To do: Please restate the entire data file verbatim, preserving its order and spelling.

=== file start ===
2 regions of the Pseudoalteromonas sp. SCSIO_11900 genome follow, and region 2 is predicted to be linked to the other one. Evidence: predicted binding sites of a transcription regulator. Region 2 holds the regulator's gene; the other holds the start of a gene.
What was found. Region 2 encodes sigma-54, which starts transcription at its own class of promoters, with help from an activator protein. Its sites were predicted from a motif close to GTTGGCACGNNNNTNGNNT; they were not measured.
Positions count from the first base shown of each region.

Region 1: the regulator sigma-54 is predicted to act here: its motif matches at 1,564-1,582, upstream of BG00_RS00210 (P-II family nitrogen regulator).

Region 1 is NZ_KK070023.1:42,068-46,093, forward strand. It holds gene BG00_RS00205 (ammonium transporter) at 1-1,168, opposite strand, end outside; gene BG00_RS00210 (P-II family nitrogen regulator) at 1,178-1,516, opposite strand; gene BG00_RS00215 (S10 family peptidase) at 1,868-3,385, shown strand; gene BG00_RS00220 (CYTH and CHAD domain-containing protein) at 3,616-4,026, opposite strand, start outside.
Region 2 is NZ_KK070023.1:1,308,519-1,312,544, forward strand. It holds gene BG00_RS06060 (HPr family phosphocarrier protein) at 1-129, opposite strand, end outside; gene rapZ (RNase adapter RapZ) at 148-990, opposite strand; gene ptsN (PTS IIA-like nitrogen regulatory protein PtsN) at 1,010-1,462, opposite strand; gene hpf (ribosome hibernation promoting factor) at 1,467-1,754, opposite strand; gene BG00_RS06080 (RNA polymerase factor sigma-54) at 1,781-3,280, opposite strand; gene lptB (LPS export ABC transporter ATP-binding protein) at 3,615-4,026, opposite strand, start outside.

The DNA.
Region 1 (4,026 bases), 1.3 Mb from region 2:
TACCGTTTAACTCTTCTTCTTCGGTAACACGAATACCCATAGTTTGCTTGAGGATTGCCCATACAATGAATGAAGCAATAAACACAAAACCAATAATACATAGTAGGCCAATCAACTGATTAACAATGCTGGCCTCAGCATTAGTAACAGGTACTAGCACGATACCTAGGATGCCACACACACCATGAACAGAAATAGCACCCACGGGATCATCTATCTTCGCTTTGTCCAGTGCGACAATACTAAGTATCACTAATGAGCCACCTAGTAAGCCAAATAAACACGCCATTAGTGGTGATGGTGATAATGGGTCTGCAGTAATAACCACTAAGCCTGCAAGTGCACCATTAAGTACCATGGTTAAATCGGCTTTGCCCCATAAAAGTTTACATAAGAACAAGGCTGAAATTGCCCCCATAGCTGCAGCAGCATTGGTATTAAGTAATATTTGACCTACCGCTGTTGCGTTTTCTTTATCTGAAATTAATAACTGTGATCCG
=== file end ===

2 regions of the Pseudoalteromonas sp. SCSIO_11900 genome follow, and region 2 is predicted to be linked to the other one. Evidence: predicted binding sites of a transcription regulator. Region 2 holds the regulator's gene; the other holds the start of a gene.
What was found. Region 2 encodes sigma-54, which starts transcription at its own class of promoters, with help from an activator protein. Its sites were predicted from a motif close to GTTGGCACGNNNNTNGNNT; they were not measured.
Positions count from the first base shown of each region.

Region 1: the regulator sigma-54 is predicted to act here: its motif matches at 1,564-1,582, upstream of BG00_RS00210 (P-II family nitrogen regulator).

Region 1 is NZ_KK070023.1:42,068-46,093, forward strand. It holds gene BG00_RS00205 (ammonium transporter) at 1-1,168, opposite strand, end outside; gene BG00_RS00210 (P-II family nitrogen regulator) at 1,178-1,516, opposite strand; gene BG00_RS00215 (S10 family peptidase) at 1,868-3,385, shown strand; gene BG00_RS00220 (CYTH and CHAD domain-containing protein) at 3,616-4,026, opposite strand, start outside.
Region 2 is NZ_KK070023.1:1,308,519-1,312,544, forward strand. It holds gene BG00_RS06060 (HPr family phosphocarrier protein) at 1-129, opposite strand, end outside; gene rapZ (RNase adapter RapZ) at 148-990, opposite strand; gene ptsN (PTS IIA-like nitrogen regulatory protein PtsN) at 1,010-1,462, opposite strand; gene hpf (ribosome hibernation promoting factor) at 1,467-1,754, opposite strand; gene BG00_RS06080 (RNA polymerase factor sigma-54) at 1,781-3,280, opposite strand; gene lptB (LPS export ABC transporter ATP-binding protein) at 3,615-4,026, opposite strand, start outside.

The DNA.
Region 1 (4,026 bases), 1.3 Mb from region 2:
TACCGTTTAACTCTTCTTCTTCGGTAACACGAATACCCATAGTTTGCTTGAGGATTGCCCATACAATGAATGAAGCAATAAACACAAAACCAATAATACATAGTAGGCCAATCAACTGATTAACAATGCTGGCCTCAGCATTAGTAACAGGTACTAGCACGATACCTAGGATGCCACACACACCATGAACAGAAATAGCACCCACGGGATCATCTATCTTCGCTTTGTCCAGTGCGACAATACTAAGTATCACTAATGAGCCACCTAGTAAGCCAAATAAACACGCCATTAGTGGTGATGGTGATAATGGGTCTGCAGTAATAACCACTAAGCCTGCAAGTGCACCATTAAGTACCATGGTTAAATCGGCTTTGCCCCATAAAAGTTTACATAAGAACAAGGCTGAAATTGCCCCCATAGCTGCAGCAGCATTGGTATTAAGTAATATTTGACCTACCGCTGTTGCGTTTTCTTTATCTGAAATTAATAACTGTGATCCG